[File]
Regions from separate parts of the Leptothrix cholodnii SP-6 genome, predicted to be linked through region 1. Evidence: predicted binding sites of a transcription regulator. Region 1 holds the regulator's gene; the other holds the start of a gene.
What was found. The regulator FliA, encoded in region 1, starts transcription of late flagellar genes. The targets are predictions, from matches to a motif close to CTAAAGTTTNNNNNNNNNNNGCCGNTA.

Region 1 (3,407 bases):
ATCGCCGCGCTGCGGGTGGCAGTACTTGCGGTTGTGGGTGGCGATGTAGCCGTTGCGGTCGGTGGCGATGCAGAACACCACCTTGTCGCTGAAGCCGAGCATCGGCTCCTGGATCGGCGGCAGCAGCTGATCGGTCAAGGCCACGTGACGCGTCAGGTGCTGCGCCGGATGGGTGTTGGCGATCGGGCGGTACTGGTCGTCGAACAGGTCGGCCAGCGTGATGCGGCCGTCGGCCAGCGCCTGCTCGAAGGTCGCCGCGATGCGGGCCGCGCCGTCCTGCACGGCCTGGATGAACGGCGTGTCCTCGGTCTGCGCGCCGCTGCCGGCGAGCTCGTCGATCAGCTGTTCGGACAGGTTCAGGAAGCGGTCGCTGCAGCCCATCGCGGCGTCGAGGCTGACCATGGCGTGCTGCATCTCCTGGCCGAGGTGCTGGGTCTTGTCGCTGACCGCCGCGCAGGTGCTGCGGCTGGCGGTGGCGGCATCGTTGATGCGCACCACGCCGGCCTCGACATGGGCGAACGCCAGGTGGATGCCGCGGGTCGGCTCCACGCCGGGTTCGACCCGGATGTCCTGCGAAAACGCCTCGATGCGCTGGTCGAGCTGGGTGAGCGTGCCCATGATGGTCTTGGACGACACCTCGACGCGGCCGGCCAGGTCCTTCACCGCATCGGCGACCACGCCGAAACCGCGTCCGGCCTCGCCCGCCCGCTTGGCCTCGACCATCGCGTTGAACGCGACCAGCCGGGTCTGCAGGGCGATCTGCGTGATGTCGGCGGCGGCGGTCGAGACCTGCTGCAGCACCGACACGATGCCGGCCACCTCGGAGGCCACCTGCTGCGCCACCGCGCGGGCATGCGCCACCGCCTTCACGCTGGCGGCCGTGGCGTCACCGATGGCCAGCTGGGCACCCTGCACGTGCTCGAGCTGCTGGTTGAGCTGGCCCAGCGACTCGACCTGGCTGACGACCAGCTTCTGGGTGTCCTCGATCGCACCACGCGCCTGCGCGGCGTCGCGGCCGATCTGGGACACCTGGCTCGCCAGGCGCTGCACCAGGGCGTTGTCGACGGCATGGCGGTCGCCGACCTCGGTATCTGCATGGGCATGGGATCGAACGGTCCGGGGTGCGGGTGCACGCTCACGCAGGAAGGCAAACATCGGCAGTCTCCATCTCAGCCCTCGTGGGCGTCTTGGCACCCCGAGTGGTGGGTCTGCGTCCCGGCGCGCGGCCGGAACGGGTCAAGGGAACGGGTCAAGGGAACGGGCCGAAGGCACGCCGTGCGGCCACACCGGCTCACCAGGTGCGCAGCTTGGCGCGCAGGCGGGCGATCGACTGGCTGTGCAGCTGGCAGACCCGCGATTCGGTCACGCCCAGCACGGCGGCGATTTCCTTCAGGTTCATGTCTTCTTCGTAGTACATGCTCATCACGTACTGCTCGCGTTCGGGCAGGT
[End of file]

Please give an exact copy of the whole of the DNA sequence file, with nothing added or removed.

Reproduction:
Regions from separate parts of the Leptothrix cholodnii SP-6 genome, predicted to be linked through region 1. Evidence: predicted binding sites of a transcription regulator. Region 1 holds the regulator's gene; the other holds the start of a gene.
What was found. The regulator FliA, encoded in region 1, starts transcription of late flagellar genes. The targets are predictions, from matches to a motif close to CTAAAGTTTNNNNNNNNNNNGCCGNTA.

Region 1 (3,407 bases):
ATCGCCGCGCTGCGGGTGGCAGTACTTGCGGTTGTGGGTGGCGATGTAGCCGTTGCGGTCGGTGGCGATGCAGAACACCACCTTGTCGCTGAAGCCGAGCATCGGCTCCTGGATCGGCGGCAGCAGCTGATCGGTCAAGGCCACGTGACGCGTCAGGTGCTGCGCCGGATGGGTGTTGGCGATCGGGCGGTACTGGTCGTCGAACAGGTCGGCCAGCGTGATGCGGCCGTCGGCCAGCGCCTGCTCGAAGGTCGCCGCGATGCGGGCCGCGCCGTCCTGCACGGCCTGGATGAACGGCGTGTCCTCGGTCTGCGCGCCGCTGCCGGCGAGCTCGTCGATCAGCTGTTCGGACAGGTTCAGGAAGCGGTCGCTGCAGCCCATCGCGGCGTCGAGGCTGACCATGGCGTGCTGCATCTCCTGGCCGAGGTGCTGGGTCTTGTCGCTGACCGCCGCGCAGGTGCTGCGGCTGGCGGTGGCGGCATCGTTGATGCGCACCACGCCGGCCTCGACATGGGCGAACGCCAGGTGGATGCCGCGGGTCGGCTCCACGCCGGGTTCGACCCGGATGTCCTGCGAAAACGCCTCGATGCGCTGGTCGAGCTGGGTGAGCGTGCCCATGATGGTCTTGGACGACACCTCGACGCGGCCGGCCAGGTCCTTCACCGCATCGGCGACCACGCCGAAACCGCGTCCGGCCTCGCCCGCCCGCTTGGCCTCGACCATCGCGTTGAACGCGACCAGCCGGGTCTGCAGGGCGATCTGCGTGATGTCGGCGGCGGCGGTCGAGACCTGCTGCAGCACCGACACGATGCCGGCCACCTCGGAGGCCACCTGCTGCGCCACCGCGCGGGCATGCGCCACCGCCTTCACGCTGGCGGCCGTGGCGTCACCGATGGCCAGCTGGGCACCCTGCACGTGCTCGAGCTGCTGGTTGAGCTGGCCCAGCGACTCGACCTGGCTGACGACCAGCTTCTGGGTGTCCTCGATCGCACCACGCGCCTGCGCGGCGTCGCGGCCGATCTGGGACACCTGGCTCGCCAGGCGCTGCACCAGGGCGTTGTCGACGGCATGGCGGTCGCCGACCTCGGTATCTGCATGGGCATGGGATCGAACGGTCCGGGGTGCGGGTGCACGCTCACGCAGGAAGGCAAACATCGGCAGTCTCCATCTCAGCCCTCGTGGGCGTCTTGGCACCCCGAGTGGTGGGTCTGCGTCCCGGCGCGCGGCCGGAACGGGTCAAGGGAACGGGTCAAGGGAACGGGCCGAAGGCACGCCGTGCGGCCACACCGGCTCACCAGGTGCGCAGCTTGGCGCGCAGGCGGGCGATCGACTGGCTGTGCAGCTGGCAGACCCGCGATTCGGTCACGCCCAGCACGGCGGCGATTTCCTTCAGGTTCATGTCTTCTTCGTAGTACATGCTCATCACGTACTGCTCGCGTTCGGGCAGGT